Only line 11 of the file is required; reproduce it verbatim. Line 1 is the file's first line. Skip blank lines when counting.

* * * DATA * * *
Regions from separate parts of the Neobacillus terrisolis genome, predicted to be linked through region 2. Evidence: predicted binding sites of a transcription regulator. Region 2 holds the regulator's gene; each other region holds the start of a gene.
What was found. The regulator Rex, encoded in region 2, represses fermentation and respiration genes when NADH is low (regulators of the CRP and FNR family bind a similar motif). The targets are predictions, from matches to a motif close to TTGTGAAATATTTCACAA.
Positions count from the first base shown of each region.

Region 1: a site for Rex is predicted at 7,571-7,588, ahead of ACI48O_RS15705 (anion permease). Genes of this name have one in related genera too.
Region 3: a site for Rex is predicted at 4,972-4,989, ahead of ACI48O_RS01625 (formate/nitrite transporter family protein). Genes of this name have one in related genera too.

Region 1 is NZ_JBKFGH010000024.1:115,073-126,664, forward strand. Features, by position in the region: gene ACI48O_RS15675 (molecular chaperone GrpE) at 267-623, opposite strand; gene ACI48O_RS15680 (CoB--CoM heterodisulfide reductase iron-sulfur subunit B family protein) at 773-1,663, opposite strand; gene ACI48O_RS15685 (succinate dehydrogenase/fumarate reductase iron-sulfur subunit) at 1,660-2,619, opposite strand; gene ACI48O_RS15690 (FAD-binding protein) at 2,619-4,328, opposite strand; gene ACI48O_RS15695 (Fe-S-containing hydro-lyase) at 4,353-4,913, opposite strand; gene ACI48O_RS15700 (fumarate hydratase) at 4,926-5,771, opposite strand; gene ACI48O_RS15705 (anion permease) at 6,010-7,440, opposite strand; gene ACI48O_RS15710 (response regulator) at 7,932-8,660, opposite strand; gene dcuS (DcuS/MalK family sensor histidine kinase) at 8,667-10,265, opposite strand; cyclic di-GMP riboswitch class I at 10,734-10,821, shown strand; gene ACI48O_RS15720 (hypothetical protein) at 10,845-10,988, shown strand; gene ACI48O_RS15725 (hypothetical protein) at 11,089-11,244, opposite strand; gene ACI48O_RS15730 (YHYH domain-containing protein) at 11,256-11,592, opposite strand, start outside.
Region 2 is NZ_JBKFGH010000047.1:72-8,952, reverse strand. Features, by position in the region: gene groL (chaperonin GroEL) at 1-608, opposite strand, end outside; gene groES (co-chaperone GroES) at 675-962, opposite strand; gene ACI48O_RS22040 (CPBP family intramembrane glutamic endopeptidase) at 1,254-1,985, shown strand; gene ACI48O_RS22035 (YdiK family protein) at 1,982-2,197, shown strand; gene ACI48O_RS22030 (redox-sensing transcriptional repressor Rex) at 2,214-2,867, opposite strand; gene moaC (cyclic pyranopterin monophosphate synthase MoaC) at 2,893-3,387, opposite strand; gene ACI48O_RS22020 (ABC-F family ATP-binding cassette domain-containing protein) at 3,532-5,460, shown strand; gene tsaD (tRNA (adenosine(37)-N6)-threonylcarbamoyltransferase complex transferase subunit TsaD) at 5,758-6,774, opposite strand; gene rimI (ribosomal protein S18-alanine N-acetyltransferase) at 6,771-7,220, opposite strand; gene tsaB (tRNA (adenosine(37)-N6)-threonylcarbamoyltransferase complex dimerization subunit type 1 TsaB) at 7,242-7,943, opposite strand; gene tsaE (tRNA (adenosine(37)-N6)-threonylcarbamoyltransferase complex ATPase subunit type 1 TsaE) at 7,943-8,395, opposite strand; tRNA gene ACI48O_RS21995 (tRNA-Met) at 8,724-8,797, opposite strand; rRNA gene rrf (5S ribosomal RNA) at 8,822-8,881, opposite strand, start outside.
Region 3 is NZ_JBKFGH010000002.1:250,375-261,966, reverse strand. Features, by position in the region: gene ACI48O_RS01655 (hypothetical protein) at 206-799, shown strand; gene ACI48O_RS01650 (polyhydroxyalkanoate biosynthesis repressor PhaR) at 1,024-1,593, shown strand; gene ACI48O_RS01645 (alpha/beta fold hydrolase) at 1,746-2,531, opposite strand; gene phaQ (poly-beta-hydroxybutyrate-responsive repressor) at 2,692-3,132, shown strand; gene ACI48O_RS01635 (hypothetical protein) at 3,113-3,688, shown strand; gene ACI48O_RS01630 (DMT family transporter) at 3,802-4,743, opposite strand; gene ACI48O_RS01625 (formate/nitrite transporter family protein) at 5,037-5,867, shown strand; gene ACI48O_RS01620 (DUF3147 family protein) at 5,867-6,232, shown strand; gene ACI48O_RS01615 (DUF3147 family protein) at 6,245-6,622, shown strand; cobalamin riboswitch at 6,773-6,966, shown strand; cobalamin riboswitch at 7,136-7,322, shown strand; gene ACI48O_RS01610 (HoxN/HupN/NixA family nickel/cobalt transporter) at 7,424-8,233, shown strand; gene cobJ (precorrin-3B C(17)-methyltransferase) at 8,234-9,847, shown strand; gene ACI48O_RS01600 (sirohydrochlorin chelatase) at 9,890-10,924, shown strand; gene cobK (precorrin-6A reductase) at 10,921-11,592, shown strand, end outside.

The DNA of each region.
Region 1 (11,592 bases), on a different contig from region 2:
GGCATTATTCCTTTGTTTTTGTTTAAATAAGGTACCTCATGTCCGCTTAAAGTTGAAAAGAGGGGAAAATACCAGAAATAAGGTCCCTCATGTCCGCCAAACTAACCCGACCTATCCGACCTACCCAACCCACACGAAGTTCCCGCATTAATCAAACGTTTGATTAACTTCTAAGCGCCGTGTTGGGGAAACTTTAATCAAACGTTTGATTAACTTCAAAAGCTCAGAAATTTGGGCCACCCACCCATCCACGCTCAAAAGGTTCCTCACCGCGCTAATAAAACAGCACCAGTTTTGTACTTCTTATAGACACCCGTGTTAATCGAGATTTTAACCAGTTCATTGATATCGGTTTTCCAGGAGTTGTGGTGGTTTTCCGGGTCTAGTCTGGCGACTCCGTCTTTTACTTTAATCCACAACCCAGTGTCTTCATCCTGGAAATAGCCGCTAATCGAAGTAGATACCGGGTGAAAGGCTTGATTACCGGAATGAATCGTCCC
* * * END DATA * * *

GGCATTATTCCTTTGTTTTTGTTTAAATAAGGTACCTCATGTCCGCTTAAAGTTGAAAAGAGGGGAAAATACCAGAAATAAGGTCCCTCATGTCCGCCAAACTAACCCGACCTATCCGACCTACCCAACCCACACGAAGTTCCCGCATTAATCAAACGTTTGATTAACTTCTAAGCGCCGTGTTGGGGAAACTTTAATCAAACGTTTGATTAACTTCAAAAGCTCAGAAATTTGGGCCACCCACCCATCCACGCTCAAAAGGTTCCTCACCGCGCTAATAAAACAGCACCAGTTTTGTACTTCTTATAGACACCCGTGTTAATCGAGATTTTAACCAGTTCATTGATATCGGTTTTCCAGGAGTTGTGGTGGTTTTCCGGGTCTAGTCTGGCGACTCCGTCTTTTACTTTAATCCACAACCCAGTGTCTTCATCCTGGAAATAGCCGCTAATCGAAGTAGATACCGGGTGAAAGGCTTGATTACCGGAATGAATCGTCCC